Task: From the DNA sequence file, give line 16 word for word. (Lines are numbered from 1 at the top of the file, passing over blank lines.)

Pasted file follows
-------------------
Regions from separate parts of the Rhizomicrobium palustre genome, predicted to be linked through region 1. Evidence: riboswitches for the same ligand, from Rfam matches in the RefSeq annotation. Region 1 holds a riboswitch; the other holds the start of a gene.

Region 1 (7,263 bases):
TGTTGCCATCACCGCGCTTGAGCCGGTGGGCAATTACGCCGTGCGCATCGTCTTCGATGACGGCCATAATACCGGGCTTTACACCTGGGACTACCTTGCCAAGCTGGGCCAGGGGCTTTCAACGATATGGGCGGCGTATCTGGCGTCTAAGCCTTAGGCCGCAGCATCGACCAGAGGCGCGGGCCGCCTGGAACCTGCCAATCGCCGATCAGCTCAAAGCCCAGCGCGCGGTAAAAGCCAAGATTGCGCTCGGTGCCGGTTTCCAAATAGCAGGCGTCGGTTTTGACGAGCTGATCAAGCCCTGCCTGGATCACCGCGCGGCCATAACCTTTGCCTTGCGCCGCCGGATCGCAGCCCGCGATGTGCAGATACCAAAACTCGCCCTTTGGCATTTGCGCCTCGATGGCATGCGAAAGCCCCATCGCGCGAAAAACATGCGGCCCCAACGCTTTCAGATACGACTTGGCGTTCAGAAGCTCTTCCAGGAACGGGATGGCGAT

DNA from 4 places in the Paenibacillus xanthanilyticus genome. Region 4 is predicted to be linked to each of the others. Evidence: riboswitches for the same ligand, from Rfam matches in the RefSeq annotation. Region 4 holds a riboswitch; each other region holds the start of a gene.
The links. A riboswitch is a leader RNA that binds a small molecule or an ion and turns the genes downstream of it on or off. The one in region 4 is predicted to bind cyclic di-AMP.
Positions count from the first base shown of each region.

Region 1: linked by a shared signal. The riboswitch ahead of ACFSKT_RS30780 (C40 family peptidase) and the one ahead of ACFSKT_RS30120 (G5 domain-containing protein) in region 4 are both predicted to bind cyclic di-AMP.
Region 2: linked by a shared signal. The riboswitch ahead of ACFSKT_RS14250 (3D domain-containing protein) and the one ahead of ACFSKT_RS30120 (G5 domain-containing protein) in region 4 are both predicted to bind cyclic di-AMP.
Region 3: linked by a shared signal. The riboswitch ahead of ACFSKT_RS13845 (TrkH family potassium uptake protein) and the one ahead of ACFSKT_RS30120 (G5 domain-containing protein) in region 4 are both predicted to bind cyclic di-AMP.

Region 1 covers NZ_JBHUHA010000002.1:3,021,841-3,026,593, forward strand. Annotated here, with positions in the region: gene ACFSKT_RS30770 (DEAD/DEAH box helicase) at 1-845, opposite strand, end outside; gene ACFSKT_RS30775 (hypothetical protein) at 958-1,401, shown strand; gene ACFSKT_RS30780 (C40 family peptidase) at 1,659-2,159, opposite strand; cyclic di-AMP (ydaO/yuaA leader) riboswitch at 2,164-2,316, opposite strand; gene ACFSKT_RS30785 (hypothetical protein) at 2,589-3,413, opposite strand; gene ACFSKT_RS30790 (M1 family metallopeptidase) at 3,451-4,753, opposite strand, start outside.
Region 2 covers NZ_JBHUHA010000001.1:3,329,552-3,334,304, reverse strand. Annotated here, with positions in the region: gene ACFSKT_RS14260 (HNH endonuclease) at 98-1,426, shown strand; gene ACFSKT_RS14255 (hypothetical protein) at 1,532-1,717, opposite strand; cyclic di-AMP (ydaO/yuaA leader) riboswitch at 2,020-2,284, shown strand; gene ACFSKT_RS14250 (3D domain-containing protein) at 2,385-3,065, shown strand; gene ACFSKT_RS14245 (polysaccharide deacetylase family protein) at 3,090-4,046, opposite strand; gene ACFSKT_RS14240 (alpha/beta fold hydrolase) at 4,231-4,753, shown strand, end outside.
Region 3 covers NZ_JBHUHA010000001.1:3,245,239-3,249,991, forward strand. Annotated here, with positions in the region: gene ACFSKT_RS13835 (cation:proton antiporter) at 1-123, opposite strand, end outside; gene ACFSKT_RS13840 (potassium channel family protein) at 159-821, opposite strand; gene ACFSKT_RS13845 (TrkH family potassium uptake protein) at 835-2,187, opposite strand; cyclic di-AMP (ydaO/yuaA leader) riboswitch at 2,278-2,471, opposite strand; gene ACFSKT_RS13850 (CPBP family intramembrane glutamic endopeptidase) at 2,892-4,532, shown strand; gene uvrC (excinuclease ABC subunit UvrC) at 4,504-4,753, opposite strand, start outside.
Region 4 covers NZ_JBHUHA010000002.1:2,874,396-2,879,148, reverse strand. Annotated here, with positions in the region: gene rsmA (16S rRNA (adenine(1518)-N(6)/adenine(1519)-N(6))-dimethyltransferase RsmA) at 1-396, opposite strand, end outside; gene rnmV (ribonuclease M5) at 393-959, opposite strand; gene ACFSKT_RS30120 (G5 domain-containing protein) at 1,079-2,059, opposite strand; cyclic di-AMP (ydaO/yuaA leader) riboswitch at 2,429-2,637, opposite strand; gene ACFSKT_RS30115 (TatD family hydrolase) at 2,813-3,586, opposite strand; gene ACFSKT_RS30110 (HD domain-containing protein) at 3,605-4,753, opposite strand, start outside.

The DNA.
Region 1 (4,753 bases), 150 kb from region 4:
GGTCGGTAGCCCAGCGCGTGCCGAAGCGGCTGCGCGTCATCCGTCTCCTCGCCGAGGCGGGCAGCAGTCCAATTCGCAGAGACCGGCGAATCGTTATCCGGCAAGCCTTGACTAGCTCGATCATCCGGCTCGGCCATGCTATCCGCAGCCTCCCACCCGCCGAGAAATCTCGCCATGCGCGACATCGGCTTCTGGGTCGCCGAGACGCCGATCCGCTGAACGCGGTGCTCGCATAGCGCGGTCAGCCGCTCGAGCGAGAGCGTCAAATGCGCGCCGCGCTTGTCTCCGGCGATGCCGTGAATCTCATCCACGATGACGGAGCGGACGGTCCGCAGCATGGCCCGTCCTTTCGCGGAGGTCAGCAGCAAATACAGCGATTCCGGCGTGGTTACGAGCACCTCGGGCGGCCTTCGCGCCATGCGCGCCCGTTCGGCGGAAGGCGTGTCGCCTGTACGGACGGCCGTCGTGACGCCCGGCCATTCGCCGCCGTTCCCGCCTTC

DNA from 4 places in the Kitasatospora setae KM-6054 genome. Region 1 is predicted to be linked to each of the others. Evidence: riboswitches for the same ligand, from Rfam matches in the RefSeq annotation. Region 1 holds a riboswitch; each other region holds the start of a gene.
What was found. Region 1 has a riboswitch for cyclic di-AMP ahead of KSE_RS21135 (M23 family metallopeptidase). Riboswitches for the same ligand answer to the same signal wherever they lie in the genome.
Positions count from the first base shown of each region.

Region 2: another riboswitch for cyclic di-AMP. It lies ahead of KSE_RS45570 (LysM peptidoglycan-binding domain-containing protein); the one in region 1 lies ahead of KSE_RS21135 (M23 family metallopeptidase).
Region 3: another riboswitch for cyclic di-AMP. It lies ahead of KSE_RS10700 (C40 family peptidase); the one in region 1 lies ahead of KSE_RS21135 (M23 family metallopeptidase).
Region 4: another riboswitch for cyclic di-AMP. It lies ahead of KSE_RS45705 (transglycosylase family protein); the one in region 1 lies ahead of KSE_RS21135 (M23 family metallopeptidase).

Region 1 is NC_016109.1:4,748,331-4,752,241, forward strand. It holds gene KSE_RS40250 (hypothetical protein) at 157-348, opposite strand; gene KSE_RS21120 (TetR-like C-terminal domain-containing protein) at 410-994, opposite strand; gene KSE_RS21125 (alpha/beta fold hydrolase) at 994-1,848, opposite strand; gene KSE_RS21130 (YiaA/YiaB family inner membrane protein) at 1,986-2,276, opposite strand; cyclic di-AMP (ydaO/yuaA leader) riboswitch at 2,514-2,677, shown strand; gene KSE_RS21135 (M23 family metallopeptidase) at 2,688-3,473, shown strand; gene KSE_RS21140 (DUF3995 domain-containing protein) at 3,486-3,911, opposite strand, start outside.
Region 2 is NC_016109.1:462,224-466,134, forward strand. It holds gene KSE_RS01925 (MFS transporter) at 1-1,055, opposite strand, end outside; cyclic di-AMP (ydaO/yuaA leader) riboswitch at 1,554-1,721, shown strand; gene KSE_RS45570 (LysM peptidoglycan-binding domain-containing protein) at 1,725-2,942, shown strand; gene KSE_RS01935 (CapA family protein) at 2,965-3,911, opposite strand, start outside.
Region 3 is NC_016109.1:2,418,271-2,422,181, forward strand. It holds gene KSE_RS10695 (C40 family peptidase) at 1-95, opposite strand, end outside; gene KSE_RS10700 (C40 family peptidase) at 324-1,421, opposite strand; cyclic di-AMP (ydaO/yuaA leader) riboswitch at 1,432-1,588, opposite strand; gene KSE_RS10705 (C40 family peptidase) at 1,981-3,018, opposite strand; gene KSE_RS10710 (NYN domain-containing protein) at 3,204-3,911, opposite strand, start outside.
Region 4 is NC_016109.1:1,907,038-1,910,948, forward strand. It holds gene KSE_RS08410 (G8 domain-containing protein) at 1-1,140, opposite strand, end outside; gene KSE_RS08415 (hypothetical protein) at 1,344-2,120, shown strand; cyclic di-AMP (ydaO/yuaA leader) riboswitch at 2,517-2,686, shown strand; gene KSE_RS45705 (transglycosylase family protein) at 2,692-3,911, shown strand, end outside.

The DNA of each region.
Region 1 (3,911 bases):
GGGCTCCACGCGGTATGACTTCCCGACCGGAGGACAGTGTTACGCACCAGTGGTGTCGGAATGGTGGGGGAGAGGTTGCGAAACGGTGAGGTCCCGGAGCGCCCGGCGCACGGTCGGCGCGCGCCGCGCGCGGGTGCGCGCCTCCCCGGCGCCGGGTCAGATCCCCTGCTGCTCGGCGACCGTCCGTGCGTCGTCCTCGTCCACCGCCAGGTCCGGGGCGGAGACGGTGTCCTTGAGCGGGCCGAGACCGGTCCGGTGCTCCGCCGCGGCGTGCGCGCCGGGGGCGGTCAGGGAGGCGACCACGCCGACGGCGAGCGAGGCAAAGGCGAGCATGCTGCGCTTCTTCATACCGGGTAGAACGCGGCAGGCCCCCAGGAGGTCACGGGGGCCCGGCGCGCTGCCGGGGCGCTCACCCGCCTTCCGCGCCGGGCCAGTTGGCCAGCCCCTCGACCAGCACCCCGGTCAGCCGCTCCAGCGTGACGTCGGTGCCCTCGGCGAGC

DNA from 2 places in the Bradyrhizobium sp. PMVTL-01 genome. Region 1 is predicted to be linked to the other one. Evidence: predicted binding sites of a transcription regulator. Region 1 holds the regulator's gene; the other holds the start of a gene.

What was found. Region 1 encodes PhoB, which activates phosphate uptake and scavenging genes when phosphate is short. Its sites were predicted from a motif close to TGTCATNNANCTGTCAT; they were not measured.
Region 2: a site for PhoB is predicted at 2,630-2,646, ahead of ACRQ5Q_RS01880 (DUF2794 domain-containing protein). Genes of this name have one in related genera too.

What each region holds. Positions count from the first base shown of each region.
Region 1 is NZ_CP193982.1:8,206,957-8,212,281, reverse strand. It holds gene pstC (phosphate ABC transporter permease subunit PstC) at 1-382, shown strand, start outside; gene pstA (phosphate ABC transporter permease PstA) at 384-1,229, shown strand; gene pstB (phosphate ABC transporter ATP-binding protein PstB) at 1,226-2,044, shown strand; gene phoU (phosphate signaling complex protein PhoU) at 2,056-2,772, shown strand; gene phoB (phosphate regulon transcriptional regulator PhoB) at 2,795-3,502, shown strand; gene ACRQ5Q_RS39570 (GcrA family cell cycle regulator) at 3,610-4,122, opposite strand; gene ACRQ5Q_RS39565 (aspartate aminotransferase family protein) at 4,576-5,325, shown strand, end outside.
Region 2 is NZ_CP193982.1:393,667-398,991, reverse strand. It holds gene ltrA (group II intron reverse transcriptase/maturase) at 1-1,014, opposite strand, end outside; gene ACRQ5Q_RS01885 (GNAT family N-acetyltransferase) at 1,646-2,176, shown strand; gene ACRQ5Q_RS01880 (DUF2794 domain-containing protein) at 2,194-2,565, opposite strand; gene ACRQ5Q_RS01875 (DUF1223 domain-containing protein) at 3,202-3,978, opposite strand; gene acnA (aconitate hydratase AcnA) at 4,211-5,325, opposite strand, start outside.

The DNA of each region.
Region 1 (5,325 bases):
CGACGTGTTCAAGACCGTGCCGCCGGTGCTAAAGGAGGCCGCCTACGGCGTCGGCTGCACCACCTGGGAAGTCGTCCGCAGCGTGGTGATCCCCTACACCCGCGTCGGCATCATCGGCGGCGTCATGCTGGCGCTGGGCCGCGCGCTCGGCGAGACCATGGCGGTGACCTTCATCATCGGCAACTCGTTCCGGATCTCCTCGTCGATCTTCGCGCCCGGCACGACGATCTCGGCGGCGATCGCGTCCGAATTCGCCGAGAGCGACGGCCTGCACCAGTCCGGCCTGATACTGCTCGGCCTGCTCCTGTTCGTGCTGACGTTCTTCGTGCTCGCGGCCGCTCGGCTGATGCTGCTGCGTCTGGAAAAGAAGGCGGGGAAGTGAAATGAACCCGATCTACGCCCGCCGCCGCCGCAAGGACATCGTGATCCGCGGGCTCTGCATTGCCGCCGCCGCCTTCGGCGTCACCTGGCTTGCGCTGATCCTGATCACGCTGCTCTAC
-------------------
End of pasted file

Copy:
GGTCGGTAGCCCAGCGCGTGCCGAAGCGGCTGCGCGTCATCCGTCTCCTCGCCGAGGCGGGCAGCAGTCCAATTCGCAGAGACCGGCGAATCGTTATCCGGCAAGCCTTGACTAGCTCGATCATCCGGCTCGGCCATGCTATCCGCAGCCTCCCACCCGCCGAGAAATCTCGCCATGCGCGACATCGGCTTCTGGGTCGCCGAGACGCCGATCCGCTGAACGCGGTGCTCGCATAGCGCGGTCAGCCGCTCGAGCGAGAGCGTCAAATGCGCGCCGCGCTTGTCTCCGGCGATGCCGTGAATCTCATCCACGATGACGGAGCGGACGGTCCGCAGCATGGCCCGTCCTTTCGCGGAGGTCAGCAGCAAATACAGCGATTCCGGCGTGGTTACGAGCACCTCGGGCGGCCTTCGCGCCATGCGCGCCCGTTCGGCGGAAGGCGTGTCGCCTGTACGGACGGCCGTCGTGACGCCCGGCCATTCGCCGCCGTTCCCGCCTTC